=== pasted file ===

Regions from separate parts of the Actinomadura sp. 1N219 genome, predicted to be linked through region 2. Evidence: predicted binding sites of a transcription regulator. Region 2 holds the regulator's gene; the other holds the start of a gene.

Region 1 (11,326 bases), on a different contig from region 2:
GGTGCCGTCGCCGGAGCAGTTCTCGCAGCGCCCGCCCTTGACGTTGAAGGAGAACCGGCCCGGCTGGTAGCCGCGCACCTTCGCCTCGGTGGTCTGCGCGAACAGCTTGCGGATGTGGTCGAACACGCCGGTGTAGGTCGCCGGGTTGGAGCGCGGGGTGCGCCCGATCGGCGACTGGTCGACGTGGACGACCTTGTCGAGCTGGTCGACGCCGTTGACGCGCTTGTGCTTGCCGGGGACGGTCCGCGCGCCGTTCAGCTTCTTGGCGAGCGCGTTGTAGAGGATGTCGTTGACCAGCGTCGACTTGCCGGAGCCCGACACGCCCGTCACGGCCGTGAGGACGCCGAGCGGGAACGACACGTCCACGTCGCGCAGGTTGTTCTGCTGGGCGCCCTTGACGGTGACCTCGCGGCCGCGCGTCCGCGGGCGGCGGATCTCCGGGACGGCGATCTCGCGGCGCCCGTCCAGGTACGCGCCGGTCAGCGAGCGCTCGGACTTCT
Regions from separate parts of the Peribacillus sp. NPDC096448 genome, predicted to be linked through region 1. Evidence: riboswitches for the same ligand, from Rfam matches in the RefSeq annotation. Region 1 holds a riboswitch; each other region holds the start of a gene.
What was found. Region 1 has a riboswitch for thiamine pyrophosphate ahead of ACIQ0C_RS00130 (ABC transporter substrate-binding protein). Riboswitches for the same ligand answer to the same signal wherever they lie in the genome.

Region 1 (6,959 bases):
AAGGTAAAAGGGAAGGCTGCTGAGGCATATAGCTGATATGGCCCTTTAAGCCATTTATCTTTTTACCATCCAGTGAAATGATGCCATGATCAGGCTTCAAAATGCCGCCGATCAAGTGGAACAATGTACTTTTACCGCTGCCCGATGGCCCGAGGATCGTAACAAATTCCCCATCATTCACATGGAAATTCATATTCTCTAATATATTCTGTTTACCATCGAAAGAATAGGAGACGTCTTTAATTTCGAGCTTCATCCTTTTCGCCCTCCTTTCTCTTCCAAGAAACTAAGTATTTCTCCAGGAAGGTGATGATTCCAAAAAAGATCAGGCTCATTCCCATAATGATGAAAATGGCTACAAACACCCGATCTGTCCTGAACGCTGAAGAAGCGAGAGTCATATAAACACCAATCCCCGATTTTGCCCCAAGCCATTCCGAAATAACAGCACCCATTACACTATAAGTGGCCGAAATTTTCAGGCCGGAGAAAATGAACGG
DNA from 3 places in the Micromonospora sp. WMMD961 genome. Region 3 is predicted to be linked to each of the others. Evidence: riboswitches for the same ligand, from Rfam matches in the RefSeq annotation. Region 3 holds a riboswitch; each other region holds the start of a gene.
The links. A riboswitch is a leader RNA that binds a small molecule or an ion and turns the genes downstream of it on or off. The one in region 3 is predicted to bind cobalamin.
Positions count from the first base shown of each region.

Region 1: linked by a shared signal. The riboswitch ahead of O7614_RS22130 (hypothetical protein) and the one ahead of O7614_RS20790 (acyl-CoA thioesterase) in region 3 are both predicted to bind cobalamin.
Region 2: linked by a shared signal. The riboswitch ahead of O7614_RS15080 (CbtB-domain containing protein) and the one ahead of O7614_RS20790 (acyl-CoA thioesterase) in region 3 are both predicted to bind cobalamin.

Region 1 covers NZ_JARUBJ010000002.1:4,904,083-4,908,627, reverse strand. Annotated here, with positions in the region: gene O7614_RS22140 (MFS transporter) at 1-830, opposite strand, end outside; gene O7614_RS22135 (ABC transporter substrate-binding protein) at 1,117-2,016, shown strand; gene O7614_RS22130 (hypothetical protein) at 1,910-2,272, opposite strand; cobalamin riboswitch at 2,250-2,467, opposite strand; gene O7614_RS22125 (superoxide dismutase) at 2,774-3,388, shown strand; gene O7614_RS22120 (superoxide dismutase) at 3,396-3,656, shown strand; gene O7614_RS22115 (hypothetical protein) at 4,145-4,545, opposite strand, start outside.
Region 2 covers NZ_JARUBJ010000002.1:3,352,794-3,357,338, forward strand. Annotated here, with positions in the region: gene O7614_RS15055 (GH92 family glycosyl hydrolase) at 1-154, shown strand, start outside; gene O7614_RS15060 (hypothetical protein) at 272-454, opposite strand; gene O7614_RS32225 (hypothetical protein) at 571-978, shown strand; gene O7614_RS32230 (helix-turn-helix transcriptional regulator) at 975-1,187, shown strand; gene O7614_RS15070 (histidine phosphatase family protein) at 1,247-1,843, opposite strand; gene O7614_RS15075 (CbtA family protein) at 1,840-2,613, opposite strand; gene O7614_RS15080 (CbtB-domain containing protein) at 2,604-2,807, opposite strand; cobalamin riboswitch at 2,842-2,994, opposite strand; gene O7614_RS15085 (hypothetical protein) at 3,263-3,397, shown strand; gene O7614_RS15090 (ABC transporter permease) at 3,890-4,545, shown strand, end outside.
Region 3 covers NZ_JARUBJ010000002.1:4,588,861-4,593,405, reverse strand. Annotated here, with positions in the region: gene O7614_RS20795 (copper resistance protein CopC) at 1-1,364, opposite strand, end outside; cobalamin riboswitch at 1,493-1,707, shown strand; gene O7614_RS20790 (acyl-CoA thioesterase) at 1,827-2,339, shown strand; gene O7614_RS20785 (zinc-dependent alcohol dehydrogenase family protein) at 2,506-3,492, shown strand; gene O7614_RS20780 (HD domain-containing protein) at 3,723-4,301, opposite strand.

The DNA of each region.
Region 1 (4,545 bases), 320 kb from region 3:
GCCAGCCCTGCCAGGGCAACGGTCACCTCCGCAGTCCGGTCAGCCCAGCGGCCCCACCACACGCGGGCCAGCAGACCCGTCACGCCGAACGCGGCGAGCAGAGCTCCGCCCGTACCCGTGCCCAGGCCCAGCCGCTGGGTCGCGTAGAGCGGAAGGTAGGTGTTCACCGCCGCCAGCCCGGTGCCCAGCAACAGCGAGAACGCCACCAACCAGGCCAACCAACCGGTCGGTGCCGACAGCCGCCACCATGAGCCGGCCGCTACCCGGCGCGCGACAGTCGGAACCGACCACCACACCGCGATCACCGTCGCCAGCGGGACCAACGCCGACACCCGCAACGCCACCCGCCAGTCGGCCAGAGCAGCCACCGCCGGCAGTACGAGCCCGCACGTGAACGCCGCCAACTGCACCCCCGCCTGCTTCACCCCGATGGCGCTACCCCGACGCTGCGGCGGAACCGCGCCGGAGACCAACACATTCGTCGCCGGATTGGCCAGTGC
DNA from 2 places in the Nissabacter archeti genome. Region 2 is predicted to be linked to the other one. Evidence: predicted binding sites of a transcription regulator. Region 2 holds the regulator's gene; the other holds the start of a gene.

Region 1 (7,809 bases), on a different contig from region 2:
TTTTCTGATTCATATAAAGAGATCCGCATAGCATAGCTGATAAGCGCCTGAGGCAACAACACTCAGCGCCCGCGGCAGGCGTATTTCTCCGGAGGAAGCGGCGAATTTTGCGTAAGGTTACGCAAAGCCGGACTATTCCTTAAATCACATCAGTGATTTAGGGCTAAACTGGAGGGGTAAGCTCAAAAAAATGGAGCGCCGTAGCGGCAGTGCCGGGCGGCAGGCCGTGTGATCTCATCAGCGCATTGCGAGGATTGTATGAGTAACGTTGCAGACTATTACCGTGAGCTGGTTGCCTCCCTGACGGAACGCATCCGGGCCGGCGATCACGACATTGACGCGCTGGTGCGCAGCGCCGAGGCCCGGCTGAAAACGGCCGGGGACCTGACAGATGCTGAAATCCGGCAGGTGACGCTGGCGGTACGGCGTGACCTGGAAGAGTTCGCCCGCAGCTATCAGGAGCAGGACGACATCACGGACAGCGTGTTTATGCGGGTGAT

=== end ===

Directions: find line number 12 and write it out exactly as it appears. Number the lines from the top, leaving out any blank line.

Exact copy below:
Region 2: linked by a shared signal. The riboswitch ahead of O7614_RS15080 (CbtB-domain containing protein) and the one ahead of O7614_RS20790 (acyl-CoA thioesterase) in region 3 are both predicted to bind cobalamin.